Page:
Some scientists speculate that the smallpox virus may have made it's way to humans as early as 400 B.C. (Preston 54). Some even suggest that the young Pharaoh Ramses V may have died of the virus in 1157 B.C. (Preston 54). No one can really say for sure where the virus came from or when it was introduced, but because of the scientific research of Edward Jenner the world has a weapon against this horrible disease.
Edward Jenner was an English country doctor who in the seventeen hundreds became interested in the disease called smallpox. When Jenner was a child he was exposed to "variolation" which at that time was the weapon against smallpox. The process of variolation was to remove pus and fluid from a smallpox lesion and use a needle to place the infected pus under the skim of the person being protected. Another process of variolation was to take the scab of a smallpox victim and make it into powder.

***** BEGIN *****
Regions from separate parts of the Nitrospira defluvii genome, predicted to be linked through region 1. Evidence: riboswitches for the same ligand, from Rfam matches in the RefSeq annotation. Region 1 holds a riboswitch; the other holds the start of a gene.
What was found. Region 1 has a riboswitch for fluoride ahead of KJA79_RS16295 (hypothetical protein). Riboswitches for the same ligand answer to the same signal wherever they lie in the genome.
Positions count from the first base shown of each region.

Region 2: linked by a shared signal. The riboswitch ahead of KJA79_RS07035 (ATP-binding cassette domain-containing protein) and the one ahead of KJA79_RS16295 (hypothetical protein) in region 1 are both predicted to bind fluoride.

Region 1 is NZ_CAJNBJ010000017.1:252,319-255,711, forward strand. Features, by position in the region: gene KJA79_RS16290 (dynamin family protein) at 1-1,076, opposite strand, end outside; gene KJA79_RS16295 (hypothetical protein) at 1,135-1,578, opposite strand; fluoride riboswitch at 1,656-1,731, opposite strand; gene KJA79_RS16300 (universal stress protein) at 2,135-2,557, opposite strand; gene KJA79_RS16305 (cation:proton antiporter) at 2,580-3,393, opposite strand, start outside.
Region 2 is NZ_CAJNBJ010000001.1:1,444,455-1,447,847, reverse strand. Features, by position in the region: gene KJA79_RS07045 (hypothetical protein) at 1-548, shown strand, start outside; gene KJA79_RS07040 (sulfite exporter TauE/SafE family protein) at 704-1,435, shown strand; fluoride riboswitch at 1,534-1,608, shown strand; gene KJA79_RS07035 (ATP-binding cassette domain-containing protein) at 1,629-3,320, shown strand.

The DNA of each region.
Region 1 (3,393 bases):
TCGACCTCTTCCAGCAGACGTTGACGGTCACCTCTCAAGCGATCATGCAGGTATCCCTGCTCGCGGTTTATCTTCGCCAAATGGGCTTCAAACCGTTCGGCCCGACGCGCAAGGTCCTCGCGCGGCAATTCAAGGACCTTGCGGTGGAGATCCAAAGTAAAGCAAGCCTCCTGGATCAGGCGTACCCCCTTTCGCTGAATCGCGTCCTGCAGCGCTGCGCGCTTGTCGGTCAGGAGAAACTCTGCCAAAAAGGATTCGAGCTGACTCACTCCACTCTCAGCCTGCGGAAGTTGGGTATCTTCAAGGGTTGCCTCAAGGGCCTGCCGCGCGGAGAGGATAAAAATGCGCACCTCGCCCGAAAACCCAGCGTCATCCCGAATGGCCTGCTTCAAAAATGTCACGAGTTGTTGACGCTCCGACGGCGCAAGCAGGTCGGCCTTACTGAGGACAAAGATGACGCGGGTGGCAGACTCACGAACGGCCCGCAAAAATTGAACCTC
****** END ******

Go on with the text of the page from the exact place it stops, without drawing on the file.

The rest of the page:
The powder was then inhaled or injected with a needle straight in the vein. Populations that used these variolation techniques had a lower rate of smallpox, but some people still died from the exposure they received through variolation (Okonek).
Therefore to help come up with an alternative solution to fighting smallpox Edward Jenner at the age of twenty-three started looking into folklore he had always heard. The folklore was that milkmaids who had previously had cowpox could not catch smallpox. Through Jenner's patients he observed evidence that made the folklore true. Milkmaids who had previously contracted cowpox were immune to the smallpox virus. Jenner had no other explanation why the milkmaids were immune to the disease other than the fact that they had contracted cowpox before hand (Jenner).
Using the scientific method Jenner decided to...